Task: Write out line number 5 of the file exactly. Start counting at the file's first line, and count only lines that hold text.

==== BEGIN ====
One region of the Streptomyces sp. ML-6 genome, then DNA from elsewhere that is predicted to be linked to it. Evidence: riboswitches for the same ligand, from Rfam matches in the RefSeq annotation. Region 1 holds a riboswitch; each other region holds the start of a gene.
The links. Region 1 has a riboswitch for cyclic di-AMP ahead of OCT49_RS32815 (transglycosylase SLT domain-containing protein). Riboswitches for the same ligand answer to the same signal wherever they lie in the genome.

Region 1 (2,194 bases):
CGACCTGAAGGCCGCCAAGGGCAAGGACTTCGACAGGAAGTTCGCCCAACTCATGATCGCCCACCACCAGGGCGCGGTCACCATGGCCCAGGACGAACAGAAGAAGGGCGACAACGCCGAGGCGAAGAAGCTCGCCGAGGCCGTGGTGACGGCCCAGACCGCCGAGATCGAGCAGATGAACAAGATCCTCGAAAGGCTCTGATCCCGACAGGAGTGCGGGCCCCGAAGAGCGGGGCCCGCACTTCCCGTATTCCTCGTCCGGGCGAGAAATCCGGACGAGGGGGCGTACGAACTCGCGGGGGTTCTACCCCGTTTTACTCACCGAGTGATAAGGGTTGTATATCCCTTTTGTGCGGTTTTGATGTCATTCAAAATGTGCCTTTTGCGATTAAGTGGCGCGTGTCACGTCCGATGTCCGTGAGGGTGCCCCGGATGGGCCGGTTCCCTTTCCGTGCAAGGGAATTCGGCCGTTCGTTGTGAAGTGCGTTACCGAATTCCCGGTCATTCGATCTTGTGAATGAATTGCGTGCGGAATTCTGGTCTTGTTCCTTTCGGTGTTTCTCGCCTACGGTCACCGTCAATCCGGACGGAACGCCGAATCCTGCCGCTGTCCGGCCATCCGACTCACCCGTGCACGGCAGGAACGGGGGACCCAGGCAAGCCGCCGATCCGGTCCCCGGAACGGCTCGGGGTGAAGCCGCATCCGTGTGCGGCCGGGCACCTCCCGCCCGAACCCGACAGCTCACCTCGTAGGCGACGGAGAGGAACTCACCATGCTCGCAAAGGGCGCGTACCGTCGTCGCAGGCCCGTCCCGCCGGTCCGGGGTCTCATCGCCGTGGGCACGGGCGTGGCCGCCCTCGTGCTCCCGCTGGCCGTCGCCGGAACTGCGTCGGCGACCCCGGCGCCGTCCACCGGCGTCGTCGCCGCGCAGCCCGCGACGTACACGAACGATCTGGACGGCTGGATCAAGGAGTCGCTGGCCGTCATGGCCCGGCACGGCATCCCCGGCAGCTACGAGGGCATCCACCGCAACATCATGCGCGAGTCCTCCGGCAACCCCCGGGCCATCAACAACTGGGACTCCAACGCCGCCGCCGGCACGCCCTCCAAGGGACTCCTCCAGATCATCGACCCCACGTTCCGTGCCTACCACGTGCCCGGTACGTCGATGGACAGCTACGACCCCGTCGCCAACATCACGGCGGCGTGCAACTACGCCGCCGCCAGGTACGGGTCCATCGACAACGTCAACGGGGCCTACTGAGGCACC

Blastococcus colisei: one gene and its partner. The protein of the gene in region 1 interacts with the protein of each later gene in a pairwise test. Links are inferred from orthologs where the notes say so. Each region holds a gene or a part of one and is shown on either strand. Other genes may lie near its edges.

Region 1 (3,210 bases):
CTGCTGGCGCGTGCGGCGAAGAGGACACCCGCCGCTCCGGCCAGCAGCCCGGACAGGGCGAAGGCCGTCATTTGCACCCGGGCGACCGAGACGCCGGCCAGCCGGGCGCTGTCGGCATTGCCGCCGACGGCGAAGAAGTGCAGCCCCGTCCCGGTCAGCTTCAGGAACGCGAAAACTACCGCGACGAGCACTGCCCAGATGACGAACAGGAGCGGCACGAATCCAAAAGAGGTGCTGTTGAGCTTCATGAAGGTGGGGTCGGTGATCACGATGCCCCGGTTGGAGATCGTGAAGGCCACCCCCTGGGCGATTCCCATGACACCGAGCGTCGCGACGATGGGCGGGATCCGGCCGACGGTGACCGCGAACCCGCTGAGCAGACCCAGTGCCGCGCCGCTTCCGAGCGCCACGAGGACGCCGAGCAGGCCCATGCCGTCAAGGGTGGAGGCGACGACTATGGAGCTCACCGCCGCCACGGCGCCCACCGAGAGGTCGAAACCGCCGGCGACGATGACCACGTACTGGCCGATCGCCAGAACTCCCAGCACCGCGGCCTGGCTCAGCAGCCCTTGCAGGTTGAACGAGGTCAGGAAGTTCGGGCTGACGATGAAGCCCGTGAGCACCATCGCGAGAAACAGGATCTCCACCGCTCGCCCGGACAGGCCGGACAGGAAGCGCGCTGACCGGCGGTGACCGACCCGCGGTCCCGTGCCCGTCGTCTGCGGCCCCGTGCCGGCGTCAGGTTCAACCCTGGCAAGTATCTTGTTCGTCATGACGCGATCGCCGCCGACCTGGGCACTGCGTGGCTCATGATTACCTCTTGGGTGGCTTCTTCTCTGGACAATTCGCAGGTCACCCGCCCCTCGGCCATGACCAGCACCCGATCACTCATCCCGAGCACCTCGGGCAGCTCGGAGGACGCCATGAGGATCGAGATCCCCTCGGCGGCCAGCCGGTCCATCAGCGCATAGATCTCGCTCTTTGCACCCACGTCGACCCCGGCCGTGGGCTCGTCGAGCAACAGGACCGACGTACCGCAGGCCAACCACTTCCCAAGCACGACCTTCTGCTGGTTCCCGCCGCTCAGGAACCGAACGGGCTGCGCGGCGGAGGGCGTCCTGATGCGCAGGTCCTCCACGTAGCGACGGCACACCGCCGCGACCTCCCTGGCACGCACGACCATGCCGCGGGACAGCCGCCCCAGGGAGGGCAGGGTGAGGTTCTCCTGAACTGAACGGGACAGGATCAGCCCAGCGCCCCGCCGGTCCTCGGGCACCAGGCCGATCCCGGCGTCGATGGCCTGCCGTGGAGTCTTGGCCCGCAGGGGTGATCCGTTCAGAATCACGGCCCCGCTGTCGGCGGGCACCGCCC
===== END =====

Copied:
Blastococcus colisei: one gene and its partner. The protein of the gene in region 1 interacts with the protein of each later gene in a pairwise test. Links are inferred from orthologs where the notes say so. Each region holds a gene or a part of one and is shown on either strand. Other genes may lie near its edges.